Editor vs. writer

In the January 2011 New Yorker, a “Wayward Press” piece by Peter Maass — “The Toppling: How the media inflated a minor moment in a long war”, about the press accounts of the toppling of the Saddam Hussein statue in Baghdad’s Firdos Square in the early days of the war in Iraq — with this arresting passage:

Robert Collier, a San Francisco Chronicle reporter, filed a dispatch that noted a small number of Iraqis at Firdos, many of whom were not enthusiastic. When he woke up the next day, he found that his editors had recast the story. The published version said that “a jubilant crowd roared its approval” as onlookers shouted, “We are free! Thank you, President Bush!” According to Collier, the original version was considerably more tempered. “That was the one case in my time in Iraq when I can clearly say there was editorial interference in my work,” he said recently. “They threw in a lot of triumphalism. I was told by my editor that I had screwed up and had not seen the importance of the historical event. They took out quite a few of my qualifiers.”

British journalists felt the same pressure. Lindsey Hilsum, the Baghdad reporter for Britain’s Channel 4 News, was instructed by her editors to increase her coverage of Firdos even though she believed the event was trivial. She told the authors of a study titled “Shoot First and Ask Questions Later” that the toppling was a small part of a nine-minute story that she transmitted to London on April 9th; in her view, it was “a small, symbolic event for American television.” As she put it, “In London, where they had been watching, they said, ‘No, you have to make that section much larger.’ ”

I post fairly often about the way events are reported in various publications, and as a result I’ve corresponded with writers for publications of several kinds about the things that appeared under their names. Much of the time our correspondence is about the choice of wording in their material as published (especially in the use or avoidance of taboo vocabulary and slurs, but in other areas as well), and sometimes it’s about the content of the material; it turns out that what they wrote was altered by copy editors or higher-level editors, sometimes quite substantially.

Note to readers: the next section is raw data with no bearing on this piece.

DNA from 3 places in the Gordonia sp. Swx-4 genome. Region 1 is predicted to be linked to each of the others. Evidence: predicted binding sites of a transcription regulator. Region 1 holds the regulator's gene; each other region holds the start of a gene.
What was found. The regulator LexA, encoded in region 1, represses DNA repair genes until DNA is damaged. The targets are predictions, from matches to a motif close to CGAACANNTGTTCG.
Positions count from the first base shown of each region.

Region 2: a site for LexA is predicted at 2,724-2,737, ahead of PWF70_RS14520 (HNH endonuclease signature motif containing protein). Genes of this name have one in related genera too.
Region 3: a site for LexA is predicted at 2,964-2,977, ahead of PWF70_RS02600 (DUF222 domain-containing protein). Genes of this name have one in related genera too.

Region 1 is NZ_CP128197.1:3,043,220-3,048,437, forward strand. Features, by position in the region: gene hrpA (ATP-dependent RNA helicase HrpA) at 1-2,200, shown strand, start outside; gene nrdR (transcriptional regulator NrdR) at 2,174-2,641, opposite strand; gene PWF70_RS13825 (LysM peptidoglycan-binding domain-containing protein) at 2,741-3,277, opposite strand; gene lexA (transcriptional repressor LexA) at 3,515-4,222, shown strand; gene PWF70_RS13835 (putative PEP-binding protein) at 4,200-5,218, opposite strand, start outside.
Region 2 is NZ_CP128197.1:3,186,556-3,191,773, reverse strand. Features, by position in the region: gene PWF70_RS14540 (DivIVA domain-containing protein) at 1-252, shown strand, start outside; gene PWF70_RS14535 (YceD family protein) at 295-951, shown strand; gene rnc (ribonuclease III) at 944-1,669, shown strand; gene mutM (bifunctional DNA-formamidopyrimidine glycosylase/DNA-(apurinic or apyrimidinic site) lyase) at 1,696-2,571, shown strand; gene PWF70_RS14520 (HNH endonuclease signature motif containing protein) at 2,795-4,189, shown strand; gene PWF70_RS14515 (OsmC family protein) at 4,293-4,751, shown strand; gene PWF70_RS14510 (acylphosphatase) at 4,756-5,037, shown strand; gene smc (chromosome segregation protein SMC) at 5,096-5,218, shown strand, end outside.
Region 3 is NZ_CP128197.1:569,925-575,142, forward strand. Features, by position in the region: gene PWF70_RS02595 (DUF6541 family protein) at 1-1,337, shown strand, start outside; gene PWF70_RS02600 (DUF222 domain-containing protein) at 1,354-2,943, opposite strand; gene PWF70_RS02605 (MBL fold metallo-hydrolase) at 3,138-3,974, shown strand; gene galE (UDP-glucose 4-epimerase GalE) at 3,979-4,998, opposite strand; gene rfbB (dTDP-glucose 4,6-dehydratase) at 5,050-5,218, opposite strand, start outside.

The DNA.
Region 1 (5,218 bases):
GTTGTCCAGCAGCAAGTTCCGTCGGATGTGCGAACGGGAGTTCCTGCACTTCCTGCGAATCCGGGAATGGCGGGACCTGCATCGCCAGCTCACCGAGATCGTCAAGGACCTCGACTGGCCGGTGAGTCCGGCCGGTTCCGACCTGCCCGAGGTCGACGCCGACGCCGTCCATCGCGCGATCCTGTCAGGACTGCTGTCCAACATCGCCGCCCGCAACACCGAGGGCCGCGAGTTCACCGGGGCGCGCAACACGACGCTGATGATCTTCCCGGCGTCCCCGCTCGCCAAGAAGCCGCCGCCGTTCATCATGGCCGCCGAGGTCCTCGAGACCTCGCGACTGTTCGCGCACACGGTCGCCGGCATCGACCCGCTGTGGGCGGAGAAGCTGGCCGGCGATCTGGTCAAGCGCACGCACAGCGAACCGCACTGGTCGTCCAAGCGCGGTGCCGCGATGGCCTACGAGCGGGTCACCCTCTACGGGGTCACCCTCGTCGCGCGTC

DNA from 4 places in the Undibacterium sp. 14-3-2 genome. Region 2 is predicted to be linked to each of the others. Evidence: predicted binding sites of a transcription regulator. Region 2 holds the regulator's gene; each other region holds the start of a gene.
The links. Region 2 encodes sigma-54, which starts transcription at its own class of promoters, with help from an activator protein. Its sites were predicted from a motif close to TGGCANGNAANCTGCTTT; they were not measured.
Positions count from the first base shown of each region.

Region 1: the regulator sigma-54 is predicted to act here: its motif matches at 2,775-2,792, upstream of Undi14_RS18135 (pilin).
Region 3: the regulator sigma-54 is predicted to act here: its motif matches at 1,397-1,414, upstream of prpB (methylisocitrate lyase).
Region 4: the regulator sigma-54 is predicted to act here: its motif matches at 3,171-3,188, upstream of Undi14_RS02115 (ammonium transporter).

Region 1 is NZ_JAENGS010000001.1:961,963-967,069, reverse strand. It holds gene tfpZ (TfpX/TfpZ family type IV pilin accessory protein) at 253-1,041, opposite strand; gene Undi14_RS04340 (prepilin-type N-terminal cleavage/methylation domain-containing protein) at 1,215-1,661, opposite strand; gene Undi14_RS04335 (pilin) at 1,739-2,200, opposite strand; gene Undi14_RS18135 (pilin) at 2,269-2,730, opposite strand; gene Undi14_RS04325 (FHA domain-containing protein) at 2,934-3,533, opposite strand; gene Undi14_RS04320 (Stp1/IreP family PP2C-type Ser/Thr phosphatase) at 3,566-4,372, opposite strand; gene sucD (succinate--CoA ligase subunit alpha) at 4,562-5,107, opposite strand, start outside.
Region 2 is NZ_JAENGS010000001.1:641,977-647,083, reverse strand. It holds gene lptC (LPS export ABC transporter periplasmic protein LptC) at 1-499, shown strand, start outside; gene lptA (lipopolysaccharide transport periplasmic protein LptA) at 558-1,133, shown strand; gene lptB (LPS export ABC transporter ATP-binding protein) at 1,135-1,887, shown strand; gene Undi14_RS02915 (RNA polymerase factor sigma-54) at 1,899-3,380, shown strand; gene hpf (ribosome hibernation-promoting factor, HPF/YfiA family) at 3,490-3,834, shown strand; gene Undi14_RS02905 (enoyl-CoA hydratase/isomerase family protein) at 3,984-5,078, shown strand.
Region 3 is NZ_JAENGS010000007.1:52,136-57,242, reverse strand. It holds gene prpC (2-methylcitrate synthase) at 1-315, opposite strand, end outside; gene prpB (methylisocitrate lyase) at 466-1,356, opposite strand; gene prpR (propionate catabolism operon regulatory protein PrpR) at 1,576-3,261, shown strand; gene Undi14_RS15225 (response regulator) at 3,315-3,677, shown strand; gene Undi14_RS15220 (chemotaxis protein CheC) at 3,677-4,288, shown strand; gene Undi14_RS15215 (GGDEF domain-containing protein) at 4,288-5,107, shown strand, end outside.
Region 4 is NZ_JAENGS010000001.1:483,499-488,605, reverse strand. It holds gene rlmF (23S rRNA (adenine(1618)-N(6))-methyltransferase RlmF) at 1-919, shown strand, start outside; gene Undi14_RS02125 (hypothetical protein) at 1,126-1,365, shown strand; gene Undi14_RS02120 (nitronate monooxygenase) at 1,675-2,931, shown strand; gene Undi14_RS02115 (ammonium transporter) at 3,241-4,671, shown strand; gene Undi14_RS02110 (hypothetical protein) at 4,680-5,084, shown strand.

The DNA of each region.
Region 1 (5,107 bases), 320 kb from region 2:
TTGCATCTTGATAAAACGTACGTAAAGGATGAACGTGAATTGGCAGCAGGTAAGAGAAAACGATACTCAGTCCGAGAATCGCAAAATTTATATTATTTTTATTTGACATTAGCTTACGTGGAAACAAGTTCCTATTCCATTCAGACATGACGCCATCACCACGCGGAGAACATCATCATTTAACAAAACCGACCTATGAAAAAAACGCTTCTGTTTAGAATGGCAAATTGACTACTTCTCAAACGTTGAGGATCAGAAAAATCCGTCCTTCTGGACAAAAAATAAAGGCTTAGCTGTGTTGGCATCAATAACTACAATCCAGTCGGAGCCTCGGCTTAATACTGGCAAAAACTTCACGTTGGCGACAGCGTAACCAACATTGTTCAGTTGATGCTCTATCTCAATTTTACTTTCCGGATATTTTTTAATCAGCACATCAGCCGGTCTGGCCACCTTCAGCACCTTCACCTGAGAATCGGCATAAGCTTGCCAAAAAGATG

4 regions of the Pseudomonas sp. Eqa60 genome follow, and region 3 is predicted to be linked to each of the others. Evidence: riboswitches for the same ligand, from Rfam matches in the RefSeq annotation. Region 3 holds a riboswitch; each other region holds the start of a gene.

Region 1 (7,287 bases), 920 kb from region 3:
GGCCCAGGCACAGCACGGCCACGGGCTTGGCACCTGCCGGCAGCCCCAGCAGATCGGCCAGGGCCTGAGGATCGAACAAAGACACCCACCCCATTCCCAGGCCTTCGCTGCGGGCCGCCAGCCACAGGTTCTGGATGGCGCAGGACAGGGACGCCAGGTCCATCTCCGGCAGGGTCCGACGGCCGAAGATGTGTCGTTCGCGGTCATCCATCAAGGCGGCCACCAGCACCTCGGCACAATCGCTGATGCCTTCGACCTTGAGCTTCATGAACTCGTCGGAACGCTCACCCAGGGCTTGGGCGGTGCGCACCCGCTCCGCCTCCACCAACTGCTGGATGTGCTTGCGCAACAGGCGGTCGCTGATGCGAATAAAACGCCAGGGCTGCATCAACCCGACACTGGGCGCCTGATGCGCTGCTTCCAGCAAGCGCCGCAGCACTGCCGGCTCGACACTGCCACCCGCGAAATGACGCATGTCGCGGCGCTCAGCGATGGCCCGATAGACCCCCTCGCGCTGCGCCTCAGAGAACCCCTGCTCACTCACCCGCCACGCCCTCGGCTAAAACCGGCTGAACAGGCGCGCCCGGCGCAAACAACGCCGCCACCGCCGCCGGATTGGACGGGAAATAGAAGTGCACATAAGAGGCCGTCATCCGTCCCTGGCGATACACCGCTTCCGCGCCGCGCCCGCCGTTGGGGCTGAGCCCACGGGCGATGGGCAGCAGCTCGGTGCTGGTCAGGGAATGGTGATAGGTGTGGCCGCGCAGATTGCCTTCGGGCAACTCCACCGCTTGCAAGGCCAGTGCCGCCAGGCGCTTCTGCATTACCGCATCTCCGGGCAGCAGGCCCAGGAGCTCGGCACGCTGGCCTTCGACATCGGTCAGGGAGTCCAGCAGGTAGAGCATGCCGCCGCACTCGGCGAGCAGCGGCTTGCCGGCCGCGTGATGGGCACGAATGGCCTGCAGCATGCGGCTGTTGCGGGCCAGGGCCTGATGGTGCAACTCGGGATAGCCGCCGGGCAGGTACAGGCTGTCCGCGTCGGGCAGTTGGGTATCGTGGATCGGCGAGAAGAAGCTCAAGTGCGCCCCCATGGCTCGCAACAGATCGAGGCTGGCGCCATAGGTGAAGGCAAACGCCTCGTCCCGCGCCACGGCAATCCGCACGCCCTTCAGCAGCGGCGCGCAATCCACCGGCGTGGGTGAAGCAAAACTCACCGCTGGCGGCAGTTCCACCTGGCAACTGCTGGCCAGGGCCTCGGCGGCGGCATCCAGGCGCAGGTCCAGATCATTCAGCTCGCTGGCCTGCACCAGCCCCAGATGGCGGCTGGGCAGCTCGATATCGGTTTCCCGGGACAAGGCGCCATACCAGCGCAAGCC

In the worst cases, as in Collier’s experience above, editors rewrite material to tell the story they want to hear or think their readers want to hear. (Or they instruct writers ahead of time to produce the story they want, as in Hilsum’s experience above.) These are matters of judgment, of course, but it’s distressing (to say the least) when the judgment of people on the ground and close to a story is over-ridden by the judgment of editors who have expectations but no actual first-hand knowledge.

Terrible things have happened to stories about science and scholarship — stories by reporters and other writers specializing in these areas, and even writing by specialist authorities who have been invited to write on the topics of their expertise. Every so often an editor will simply rewrite this material to conform to the editor’s own presuppositions and beliefs, the research and published scholarship be damned. I’ve heard a number of such stories but don’t think I can violate the confidence of the writers, scholars, and scientists who were handled so shabbily.

A final note: even when editors don’t significantly alter the material they deal with and the published material is not only accurate but also carefully framed for a non-specialist audience, there’s no guarantee that readers won’t just inject their own presuppositions and beliefs into the way they interpret the material. So someone who wrote a book not long ago on a language-related topic — again, I’m protecting my source — complained to me that

I’ve been inundated with hundreds of letters, and while it is wonderful to know there is so much response, it is really saddening that so many of these are of the format, ‘I am so happy to read that you endorse X’, where X is some part of what I tried in clearest possible terms to explain was wrong.

These people read what they wanted or expected to hear. There’s a lot of that going around.

One Response to “Editor vs. writer”

  1. F. Escobar C. Says:

    Two on-the-record examples of writers complaining about being enthusiastically misinterpreted come to mind. One is Lindsay Young, who studied the Laysan albatross, and discovered that many of them lived in same-sex couples. She used “aseptic” language when reporting this, and yet she was toted as the standard-bearer of gay rights, on the one hand, and, on the other, pilloried for promoting a decadent view of nature. The New York Times discussed the case here. The second example is Frans de Waal, who wrote a paper about egalitarian attitudes among primates, and it was turned, against his will, into a cause célèbre of the case for reducing the gargantuan earnings of CEOs. De Waal mentions this in his book Our Inner Ape.

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